“Never give up, never, never, never give up” said Winston Churchill.
We’ll it feels as if we’ve been fighting a war today.
It’s too late to really explain all the administrative problems that we’ve run up against. The long and the short of it, however, is that the Mauritians will not allow us to traverse their airspace at all without an HF radio. That means we have to go around, namely through the Seychelles and Mumbai FIR’s.
So we’ve filed a flight plan for Male, Maldives at 6am local time tomorrow (0200Z), the long way around. That’s a 19 hour flight. (Unless we “shave” it a bit and encroach on Mauritius’s precious waters Jean’s the pilot in command, after all, and he has a strong tendency to pull to the right).
Meanwhile there’s no avgas or suitable Mogas at Male, so Jean has managed to buy, beg, borrow and more or less steal 4 plastic containers which together hold 100 liters. They’ll be on the back seat providing the extra range required to make Colombo, Sri Lanka once we obtain the permission we require in order to go there. Right now we’re waiting on it. (Colombo is the only practical place to get fuel for the next leg to Phuket, there being none in the Maldives).
So, in answer to the questions, we’ll have 440 liters of gas in the wings (it’s sadly not 450 liters) and another 100 in the back. It looks like this we burn 21,5 liters per hour and do 200 kph (110 knots) TAS. That means, without allowing for unusable fuel, take-off and landing or any reserve, 20,5 hours endurance on the wing tanks, giving about 4 000 km.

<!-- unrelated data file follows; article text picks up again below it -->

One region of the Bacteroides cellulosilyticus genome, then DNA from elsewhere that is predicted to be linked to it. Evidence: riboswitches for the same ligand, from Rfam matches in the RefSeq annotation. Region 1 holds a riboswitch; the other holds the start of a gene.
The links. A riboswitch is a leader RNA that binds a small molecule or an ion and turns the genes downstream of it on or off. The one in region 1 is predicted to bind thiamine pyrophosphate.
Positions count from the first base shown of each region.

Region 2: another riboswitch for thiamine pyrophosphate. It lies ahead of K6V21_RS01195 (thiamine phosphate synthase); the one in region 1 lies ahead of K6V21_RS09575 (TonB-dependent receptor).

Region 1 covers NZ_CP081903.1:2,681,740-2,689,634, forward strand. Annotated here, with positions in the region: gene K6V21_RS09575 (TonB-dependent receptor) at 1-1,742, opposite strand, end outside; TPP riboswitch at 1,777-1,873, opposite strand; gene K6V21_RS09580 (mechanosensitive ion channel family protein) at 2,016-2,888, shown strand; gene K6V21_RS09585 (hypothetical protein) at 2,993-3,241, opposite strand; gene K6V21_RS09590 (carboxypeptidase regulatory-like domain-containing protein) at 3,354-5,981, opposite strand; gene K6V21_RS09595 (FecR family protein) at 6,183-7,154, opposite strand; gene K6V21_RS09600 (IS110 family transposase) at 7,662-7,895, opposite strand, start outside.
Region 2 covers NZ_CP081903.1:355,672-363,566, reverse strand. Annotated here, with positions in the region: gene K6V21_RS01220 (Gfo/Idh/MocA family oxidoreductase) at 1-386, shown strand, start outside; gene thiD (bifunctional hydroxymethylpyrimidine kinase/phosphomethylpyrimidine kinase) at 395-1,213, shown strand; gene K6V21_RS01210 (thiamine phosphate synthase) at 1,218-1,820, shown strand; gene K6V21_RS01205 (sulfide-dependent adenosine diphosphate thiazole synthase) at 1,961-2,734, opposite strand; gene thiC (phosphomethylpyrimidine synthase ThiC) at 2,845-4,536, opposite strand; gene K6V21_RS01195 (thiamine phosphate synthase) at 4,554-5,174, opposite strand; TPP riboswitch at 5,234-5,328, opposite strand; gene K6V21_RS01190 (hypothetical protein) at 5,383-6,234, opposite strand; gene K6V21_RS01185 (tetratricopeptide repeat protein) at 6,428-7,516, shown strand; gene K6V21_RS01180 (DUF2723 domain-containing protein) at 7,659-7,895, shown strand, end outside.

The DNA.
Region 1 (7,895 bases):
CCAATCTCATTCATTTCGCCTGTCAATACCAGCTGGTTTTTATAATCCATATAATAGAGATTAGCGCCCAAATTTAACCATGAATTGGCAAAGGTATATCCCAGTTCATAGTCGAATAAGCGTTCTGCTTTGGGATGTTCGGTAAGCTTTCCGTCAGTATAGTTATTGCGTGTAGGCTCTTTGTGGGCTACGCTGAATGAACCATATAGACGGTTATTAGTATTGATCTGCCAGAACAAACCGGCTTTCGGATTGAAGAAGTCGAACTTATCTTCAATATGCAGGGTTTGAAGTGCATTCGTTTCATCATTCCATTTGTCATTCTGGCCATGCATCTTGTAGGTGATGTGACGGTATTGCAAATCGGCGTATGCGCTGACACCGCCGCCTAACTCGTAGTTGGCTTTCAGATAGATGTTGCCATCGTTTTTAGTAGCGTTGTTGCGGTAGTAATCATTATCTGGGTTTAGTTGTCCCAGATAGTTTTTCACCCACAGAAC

The extra 100 liters gives just less than 5 hours, nearly another 1 000km, or a total, very optimistically, of about 5 000km. Colombo from Reunion, around Mauritian airspace, is 4 680km, so there’s a 320 km margin. Direct through Mauritius airspace it’s about 4 200km, a far better proposition, but not allowed. Anyhow, right now we’re waiting on permission for Colombo in any event. If it comes before 0200Z tomorrow we’ll consider re-filing for Colombo, if not we’ll fly to Male and wait.
Added complications include the fact that we have visas for Reunion which expire at midnight tonight (2 hours!) and that we don’t yet have permission to fly either through Seychelles or Mumbai airspace, though as yet neither seems to have raised a red flag in response to our current flight plan.
If you’re confused by it all, don’t worry, so are we. The Sling 4 is magnificent and makes it possible to change plans when situations require it. But there’s little doubt the hardest part of flying around the world has nothing to do with aircraft, flying, weather or fuel – it has to do with overcoming regulatory constraints.
Meanwhile, hold thumbs and let’s see how we go.
(In answer to the questions, there seems to be a problem with an element of the satellite tracker computer system somewhere the device on ZU-TAF is working perfectly. It looks as if there probably won’t be tracking tomorrow, but we’ll keep trying to get it right and we’ll have it showing on our website as soon as it’s possible to do so.)
More when we get a break.
J and J
UPDATE: The guys have a permit now to fly to Sri Lanka so let’s see how they go … it’s about a 24 hour flight. Two courageous aviators!